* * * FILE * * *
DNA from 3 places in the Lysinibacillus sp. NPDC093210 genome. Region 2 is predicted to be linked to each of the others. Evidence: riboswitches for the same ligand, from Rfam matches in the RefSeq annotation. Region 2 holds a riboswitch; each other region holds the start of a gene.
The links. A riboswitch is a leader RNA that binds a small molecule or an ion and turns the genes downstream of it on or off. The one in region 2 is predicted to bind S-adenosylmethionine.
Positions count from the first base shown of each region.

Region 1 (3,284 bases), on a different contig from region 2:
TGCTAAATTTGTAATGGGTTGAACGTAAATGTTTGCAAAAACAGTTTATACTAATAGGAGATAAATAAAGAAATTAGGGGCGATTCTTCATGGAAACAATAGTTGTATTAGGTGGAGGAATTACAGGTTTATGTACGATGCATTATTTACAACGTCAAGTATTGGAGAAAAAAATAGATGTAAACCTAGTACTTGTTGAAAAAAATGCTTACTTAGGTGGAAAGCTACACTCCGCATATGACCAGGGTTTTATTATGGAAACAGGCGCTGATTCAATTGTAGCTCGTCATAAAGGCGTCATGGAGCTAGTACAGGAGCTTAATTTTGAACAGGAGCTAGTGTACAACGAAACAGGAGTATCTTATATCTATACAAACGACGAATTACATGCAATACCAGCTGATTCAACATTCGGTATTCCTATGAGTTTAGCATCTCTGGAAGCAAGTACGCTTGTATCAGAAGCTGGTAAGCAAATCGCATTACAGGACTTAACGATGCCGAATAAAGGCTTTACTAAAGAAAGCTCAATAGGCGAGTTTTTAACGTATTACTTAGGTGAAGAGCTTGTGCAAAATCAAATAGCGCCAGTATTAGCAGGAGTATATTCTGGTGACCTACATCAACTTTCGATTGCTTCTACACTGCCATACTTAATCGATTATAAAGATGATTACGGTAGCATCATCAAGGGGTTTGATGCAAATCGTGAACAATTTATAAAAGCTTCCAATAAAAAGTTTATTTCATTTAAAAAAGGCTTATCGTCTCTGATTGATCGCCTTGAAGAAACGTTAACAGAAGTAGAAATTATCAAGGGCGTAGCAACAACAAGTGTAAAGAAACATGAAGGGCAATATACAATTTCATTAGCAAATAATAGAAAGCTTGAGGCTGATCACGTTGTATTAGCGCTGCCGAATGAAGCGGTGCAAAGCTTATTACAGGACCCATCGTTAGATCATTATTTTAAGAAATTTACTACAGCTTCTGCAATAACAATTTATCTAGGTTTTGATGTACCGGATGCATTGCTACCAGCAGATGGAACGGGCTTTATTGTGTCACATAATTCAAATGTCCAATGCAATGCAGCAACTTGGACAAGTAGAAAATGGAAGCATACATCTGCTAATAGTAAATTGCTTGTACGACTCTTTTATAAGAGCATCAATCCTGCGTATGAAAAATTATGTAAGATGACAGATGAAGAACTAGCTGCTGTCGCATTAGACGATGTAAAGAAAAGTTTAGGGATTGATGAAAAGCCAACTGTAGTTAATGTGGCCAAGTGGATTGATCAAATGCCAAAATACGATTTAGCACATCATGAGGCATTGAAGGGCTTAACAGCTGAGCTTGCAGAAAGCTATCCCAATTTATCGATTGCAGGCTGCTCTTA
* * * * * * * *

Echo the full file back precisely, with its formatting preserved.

DNA from 3 places in the Lysinibacillus sp. NPDC093210 genome. Region 2 is predicted to be linked to each of the others. Evidence: riboswitches for the same ligand, from Rfam matches in the RefSeq annotation. Region 2 holds a riboswitch; each other region holds the start of a gene.
The links. A riboswitch is a leader RNA that binds a small molecule or an ion and turns the genes downstream of it on or off. The one in region 2 is predicted to bind S-adenosylmethionine.
Positions count from the first base shown of each region.

Region 1 (3,284 bases), on a different contig from region 2:
TGCTAAATTTGTAATGGGTTGAACGTAAATGTTTGCAAAAACAGTTTATACTAATAGGAGATAAATAAAGAAATTAGGGGCGATTCTTCATGGAAACAATAGTTGTATTAGGTGGAGGAATTACAGGTTTATGTACGATGCATTATTTACAACGTCAAGTATTGGAGAAAAAAATAGATGTAAACCTAGTACTTGTTGAAAAAAATGCTTACTTAGGTGGAAAGCTACACTCCGCATATGACCAGGGTTTTATTATGGAAACAGGCGCTGATTCAATTGTAGCTCGTCATAAAGGCGTCATGGAGCTAGTACAGGAGCTTAATTTTGAACAGGAGCTAGTGTACAACGAAACAGGAGTATCTTATATCTATACAAACGACGAATTACATGCAATACCAGCTGATTCAACATTCGGTATTCCTATGAGTTTAGCATCTCTGGAAGCAAGTACGCTTGTATCAGAAGCTGGTAAGCAAATCGCATTACAGGACTTAACGATGCCGAATAAAGGCTTTACTAAAGAAAGCTCAATAGGCGAGTTTTTAACGTATTACTTAGGTGAAGAGCTTGTGCAAAATCAAATAGCGCCAGTATTAGCAGGAGTATATTCTGGTGACCTACATCAACTTTCGATTGCTTCTACACTGCCATACTTAATCGATTATAAAGATGATTACGGTAGCATCATCAAGGGGTTTGATGCAAATCGTGAACAATTTATAAAAGCTTCCAATAAAAAGTTTATTTCATTTAAAAAAGGCTTATCGTCTCTGATTGATCGCCTTGAAGAAACGTTAACAGAAGTAGAAATTATCAAGGGCGTAGCAACAACAAGTGTAAAGAAACATGAAGGGCAATATACAATTTCATTAGCAAATAATAGAAAGCTTGAGGCTGATCACGTTGTATTAGCGCTGCCGAATGAAGCGGTGCAAAGCTTATTACAGGACCCATCGTTAGATCATTATTTTAAGAAATTTACTACAGCTTCTGCAATAACAATTTATCTAGGTTTTGATGTACCGGATGCATTGCTACCAGCAGATGGAACGGGCTTTATTGTGTCACATAATTCAAATGTCCAATGCAATGCAGCAACTTGGACAAGTAGAAAATGGAAGCATACATCTGCTAATAGTAAATTGCTTGTACGACTCTTTTATAAGAGCATCAATCCTGCGTATGAAAAATTATGTAAGATGACAGATGAAGAACTAGCTGCTGTCGCATTAGACGATGTAAAGAAAAGTTTAGGGATTGATGAAAAGCCAACTGTAGTTAATGTGGCCAAGTGGATTGATCAAATGCCAAAATACGATTTAGCACATCATGAGGCATTGAAGGGCTTAACAGCTGAGCTTGCAGAAAGCTATCCCAATTTATCGATTGCAGGCTGCTCTTA